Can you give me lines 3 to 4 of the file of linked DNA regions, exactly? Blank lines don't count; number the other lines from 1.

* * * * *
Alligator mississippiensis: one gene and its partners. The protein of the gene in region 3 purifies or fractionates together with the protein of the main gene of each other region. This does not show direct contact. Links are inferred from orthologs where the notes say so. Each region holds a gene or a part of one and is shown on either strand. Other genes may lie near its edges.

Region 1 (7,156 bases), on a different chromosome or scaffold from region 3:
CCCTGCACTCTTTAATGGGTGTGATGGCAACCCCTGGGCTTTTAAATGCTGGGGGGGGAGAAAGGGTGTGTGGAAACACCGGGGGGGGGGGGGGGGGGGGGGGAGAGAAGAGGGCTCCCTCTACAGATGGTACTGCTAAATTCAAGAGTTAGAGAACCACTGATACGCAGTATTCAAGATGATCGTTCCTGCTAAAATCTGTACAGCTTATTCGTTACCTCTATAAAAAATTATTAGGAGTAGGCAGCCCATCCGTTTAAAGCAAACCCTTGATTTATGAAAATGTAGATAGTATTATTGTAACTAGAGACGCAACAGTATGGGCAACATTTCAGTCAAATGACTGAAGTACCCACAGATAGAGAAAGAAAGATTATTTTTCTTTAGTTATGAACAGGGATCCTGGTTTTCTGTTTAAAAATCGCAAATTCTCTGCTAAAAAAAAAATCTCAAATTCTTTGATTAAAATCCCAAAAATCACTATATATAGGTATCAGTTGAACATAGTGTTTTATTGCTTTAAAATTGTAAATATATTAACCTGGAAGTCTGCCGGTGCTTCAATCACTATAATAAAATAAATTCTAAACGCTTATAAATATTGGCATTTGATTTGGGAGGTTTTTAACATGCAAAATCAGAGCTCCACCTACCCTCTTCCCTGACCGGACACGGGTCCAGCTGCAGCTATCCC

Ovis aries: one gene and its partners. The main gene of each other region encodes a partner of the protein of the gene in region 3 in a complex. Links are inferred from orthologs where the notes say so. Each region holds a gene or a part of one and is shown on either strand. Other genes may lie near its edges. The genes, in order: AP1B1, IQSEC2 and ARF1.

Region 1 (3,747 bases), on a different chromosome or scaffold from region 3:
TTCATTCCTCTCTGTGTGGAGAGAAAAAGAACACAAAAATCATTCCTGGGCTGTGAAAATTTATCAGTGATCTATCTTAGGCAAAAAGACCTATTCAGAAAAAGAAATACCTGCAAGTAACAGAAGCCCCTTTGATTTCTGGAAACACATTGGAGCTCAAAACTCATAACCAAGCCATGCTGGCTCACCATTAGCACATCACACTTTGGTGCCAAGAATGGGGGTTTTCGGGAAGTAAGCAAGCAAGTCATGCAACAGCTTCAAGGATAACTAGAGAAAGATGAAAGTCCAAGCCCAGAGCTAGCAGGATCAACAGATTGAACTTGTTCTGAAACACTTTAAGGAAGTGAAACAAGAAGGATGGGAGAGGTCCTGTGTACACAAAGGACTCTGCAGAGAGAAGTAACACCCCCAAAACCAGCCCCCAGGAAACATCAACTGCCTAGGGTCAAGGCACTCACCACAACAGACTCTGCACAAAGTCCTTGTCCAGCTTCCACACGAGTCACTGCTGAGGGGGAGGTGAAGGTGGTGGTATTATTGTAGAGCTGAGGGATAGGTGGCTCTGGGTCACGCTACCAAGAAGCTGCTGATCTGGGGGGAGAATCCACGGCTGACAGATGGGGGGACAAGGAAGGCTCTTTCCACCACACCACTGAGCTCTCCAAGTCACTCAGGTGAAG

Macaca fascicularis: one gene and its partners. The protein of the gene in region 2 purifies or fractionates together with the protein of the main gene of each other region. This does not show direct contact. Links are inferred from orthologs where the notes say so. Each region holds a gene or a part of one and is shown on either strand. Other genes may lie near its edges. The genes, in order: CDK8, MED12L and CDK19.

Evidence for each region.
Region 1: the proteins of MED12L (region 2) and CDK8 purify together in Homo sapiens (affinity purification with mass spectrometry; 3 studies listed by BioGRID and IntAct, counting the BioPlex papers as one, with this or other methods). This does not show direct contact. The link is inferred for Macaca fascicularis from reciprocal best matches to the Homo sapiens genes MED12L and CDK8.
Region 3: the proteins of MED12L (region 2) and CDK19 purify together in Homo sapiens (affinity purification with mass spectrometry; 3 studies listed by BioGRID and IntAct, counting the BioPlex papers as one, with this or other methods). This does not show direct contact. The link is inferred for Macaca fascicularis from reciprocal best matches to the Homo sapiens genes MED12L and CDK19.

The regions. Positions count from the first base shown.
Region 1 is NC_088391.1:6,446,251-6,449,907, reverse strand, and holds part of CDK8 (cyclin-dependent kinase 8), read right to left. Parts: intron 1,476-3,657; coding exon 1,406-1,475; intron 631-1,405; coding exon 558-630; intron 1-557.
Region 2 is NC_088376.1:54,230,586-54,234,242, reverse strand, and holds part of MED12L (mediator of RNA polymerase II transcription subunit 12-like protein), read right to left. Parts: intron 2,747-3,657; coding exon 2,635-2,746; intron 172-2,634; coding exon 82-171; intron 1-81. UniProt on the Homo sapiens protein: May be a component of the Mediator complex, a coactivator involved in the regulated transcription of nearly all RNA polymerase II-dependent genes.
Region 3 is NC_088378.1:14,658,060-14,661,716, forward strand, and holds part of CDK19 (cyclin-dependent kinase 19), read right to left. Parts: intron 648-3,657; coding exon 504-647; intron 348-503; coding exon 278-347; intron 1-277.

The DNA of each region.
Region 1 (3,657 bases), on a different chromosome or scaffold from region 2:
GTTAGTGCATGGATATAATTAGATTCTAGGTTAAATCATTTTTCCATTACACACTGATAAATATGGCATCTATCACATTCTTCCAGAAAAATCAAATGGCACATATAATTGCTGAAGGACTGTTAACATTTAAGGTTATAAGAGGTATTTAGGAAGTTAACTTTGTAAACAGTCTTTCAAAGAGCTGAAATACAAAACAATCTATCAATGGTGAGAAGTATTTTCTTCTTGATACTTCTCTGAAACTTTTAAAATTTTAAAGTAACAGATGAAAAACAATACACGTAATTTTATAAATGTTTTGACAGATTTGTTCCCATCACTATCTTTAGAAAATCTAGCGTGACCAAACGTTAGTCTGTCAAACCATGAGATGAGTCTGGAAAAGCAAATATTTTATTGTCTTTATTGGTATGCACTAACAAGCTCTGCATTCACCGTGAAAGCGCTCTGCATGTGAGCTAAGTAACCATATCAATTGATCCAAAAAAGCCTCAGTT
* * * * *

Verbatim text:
CCCTGCACTCTTTAATGGGTGTGATGGCAACCCCTGGGCTTTTAAATGCTGGGGGGGGAGAAAGGGTGTGTGGAAACACCGGGGGGGGGGGGGGGGGGGGGGGAGAGAAGAGGGCTCCCTCTACAGATGGTACTGCTAAATTCAAGAGTTAGAGAACCACTGATACGCAGTATTCAAGATGATCGTTCCTGCTAAAATCTGTACAGCTTATTCGTTACCTCTATAAAAAATTATTAGGAGTAGGCAGCCCATCCGTTTAAAGCAAACCCTTGATTTATGAAAATGTAGATAGTATTATTGTAACTAGAGACGCAACAGTATGGGCAACATTTCAGTCAAATGACTGAAGTACCCACAGATAGAGAAAGAAAGATTATTTTTCTTTAGTTATGAACAGGGATCCTGGTTTTCTGTTTAAAAATCGCAAATTCTCTGCTAAAAAAAAAATCTCAAATTCTTTGATTAAAATCCCAAAAATCACTATATATAGGTATCAGTTGAACATAGTGTTTTATTGCTTTAAAATTGTAAATATATTAACCTGGAAGTCTGCCGGTGCTTCAATCACTATAATAAAATAAATTCTAAACGCTTATAAATATTGGCATTTGATTTGGGAGGTTTTTAACATGCAAAATCAGAGCTCCACCTACCCTCTTCCCTGACCGGACACGGGTCCAGCTGCAGCTATCCC

Ovis aries: one gene and its partners. The main gene of each other region encodes a partner of the protein of the gene in region 3 in a complex. Links are inferred from orthologs where the notes say so. Each region holds a gene or a part of one and is shown on either strand. Other genes may lie near its edges. The genes, in order: AP1B1, IQSEC2 and ARF1.